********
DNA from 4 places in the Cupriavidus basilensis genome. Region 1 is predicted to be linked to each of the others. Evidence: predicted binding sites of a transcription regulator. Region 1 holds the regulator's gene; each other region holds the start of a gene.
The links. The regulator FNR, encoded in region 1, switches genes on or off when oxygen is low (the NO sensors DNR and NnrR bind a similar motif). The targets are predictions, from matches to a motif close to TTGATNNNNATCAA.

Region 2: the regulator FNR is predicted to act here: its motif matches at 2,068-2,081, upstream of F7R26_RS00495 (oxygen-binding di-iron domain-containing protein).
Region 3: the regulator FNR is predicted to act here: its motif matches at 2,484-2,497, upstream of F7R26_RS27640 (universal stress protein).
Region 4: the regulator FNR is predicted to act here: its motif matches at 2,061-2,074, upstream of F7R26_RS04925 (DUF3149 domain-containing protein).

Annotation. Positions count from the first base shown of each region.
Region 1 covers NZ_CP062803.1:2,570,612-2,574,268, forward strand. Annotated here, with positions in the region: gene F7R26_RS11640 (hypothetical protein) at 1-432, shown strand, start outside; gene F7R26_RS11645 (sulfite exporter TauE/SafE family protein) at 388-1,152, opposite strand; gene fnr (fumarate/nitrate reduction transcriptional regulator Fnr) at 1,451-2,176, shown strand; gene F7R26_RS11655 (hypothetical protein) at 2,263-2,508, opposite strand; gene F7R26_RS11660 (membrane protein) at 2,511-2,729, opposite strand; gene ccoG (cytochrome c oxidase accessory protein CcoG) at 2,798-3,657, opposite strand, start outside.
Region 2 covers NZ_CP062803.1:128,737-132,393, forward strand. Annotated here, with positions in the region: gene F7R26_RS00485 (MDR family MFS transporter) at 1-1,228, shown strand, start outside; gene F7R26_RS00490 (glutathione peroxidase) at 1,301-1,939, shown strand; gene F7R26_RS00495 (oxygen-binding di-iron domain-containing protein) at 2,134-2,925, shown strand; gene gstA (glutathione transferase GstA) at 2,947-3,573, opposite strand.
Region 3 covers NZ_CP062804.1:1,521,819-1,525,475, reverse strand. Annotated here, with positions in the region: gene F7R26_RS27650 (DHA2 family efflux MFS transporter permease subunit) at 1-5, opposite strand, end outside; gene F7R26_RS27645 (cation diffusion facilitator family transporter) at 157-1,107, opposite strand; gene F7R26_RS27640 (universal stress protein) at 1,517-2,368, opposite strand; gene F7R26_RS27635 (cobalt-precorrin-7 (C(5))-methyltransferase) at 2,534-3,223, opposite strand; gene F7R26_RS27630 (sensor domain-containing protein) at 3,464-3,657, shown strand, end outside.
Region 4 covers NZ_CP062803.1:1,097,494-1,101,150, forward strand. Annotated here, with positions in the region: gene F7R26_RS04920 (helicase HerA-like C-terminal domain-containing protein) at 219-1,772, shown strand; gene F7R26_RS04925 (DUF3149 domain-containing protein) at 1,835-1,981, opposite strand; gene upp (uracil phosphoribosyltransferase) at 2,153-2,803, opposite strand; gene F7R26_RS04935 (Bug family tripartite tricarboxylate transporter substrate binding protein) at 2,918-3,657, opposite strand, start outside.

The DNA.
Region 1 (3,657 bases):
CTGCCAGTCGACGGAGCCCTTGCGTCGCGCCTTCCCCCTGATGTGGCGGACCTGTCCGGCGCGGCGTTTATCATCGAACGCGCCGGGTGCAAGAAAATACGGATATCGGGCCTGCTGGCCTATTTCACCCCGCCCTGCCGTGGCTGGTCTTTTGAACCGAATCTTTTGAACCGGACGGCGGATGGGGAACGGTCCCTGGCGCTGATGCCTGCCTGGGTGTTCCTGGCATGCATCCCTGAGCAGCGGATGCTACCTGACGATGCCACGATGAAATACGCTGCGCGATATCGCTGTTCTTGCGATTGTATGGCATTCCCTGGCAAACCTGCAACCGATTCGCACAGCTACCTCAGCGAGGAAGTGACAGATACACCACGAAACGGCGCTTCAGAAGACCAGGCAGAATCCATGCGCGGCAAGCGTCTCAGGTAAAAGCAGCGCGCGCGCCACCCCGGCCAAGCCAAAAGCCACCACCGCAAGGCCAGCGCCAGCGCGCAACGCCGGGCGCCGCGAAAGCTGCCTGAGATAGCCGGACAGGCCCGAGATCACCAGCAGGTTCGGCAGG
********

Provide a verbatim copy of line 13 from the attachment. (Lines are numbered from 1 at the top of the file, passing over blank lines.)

CTGCCAGTCGACGGAGCCCTTGCGTCGCGCCTTCCCCCTGATGTGGCGGACCTGTCCGGCGCGGCGTTTATCATCGAACGCGCCGGGTGCAAGAAAATACGGATATCGGGCCTGCTGGCCTATTTCACCCCGCCCTGCCGTGGCTGGTCTTTTGAACCGAATCTTTTGAACCGGACGGCGGATGGGGAACGGTCCCTGGCGCTGATGCCTGCCTGGGTGTTCCTGGCATGCATCCCTGAGCAGCGGATGCTACCTGACGATGCCACGATGAAATACGCTGCGCGATATCGCTGTTCTTGCGATTGTATGGCATTCCCTGGCAAACCTGCAACCGATTCGCACAGCTACCTCAGCGAGGAAGTGACAGATACACCACGAAACGGCGCTTCAGAAGACCAGGCAGAATCCATGCGCGGCAAGCGTCTCAGGTAAAAGCAGCGCGCGCGCCACCCCGGCCAAGCCAAAAGCCACCACCGCAAGGCCAGCGCCAGCGCGCAACGCCGGGCGCCGCGAAAGCTGCCTGAGATAGCCGGACAGGCCCGAGATCACCAGCAGGTTCGGCAGG